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The 13th Round with Ray "Boom Boom" Mancini

What a fucking DELIGHT sitting down with a childhood favorite of mine, Ray "Boom Boom" Mancini... A Hall of Fame boxer who held the WBA lightweight title from 1982 to 1984.

AP. Shutterstock Images.

(Look at the hair on that guy!)

During the interview, I glance over a watershed moment in Ray's career (and life) because I did not feel the need to open an old wound.  But I also know that some of my readers are relatively new to boxing, so I will explain now why I mentioned that Ray's career record of 29-5 is misleading since he was never the same after the Duk Koo Kim fight.



On November 13, 1982, a 21-year-old Mancini met 27-year-old South Korean challenger Duk Koo Kim. 

Bettmann. Getty Images.

Kim had struggled to make the 135 lb weight limit and had to lose several pounds shortly before the fight.  I know it is commonplace to see a fighter "sucking weight" before a match, but sometimes the effect that has on an athlete's body is just devastating. 

Mancini won by TKO in the 14th round… And moments after the fight ended, Kim collapsed and fell into a coma, having suffered a subdural hematoma, and died four days later.

Ray fell into a deep depression afterward.  

To make matters even worse, in addition to Duk Koo Kim, Kim's mother died by suicide three months after the fight, and then the bout's referee, Richard Green, killed himself about 7 months later, in July 1983.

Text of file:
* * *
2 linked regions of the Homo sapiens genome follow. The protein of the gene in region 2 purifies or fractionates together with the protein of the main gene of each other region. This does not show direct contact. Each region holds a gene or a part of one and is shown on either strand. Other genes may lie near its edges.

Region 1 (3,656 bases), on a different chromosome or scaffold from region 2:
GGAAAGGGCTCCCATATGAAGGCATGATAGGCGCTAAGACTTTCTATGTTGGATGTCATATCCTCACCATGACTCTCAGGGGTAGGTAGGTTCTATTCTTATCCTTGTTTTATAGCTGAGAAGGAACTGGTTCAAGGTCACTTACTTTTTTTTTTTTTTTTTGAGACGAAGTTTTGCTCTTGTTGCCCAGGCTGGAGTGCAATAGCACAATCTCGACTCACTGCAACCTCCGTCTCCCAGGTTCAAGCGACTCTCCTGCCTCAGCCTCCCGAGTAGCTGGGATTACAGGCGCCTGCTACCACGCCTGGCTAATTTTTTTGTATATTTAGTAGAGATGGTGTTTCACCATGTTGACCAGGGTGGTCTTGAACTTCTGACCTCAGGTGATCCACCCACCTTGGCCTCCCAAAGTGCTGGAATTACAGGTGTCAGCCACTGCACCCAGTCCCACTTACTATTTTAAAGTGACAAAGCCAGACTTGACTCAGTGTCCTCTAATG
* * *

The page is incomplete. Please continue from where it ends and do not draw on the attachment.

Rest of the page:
Sobering to think that fight ultimately cost the lives of 3 people.

As a result of Kim's death, the WBC took steps to shorten its title bouts to a maximum of 12 rounds. The WBA and WBO followed in 1988, and the IBF in 1989.



So the Kim fight was in 1982 and Ray strung together a couple of wins after that in '83.

But in 1984, he dropped 2 in a row to Livingstone Bramble… That first Bramble fight left Ray with 71 stitches around his right eye.

The Ring Magazine. Getty Images.

He took some time off after that but came back in 1989 where he lost a controversial Split Decision to Peurto Rican superhero, cocaine enthusiast, and now deceased (murdered), Hector "Macho" Camacho.

Reed Saxon. Shutterstock Images.

He took some time off once again after that but came back AGAIN in 1992 to lose by seventh-round TKO to Greg Haugen before retiring for good.

Since he hung up the gloves, Ray has done some acting, some commentating, owned a cigar label, a wine label, and is now involved with a brand of organic tequila called "One With Life" (OWL) alongside other boxing greats like Larry Holmes and the current COVID-stricken lightweight champ, Teofimo Lopez.

We chat about all things boxing and all things Mancini, and I am giddy like a schoolgirl throughout.

Give it a watch and take a report.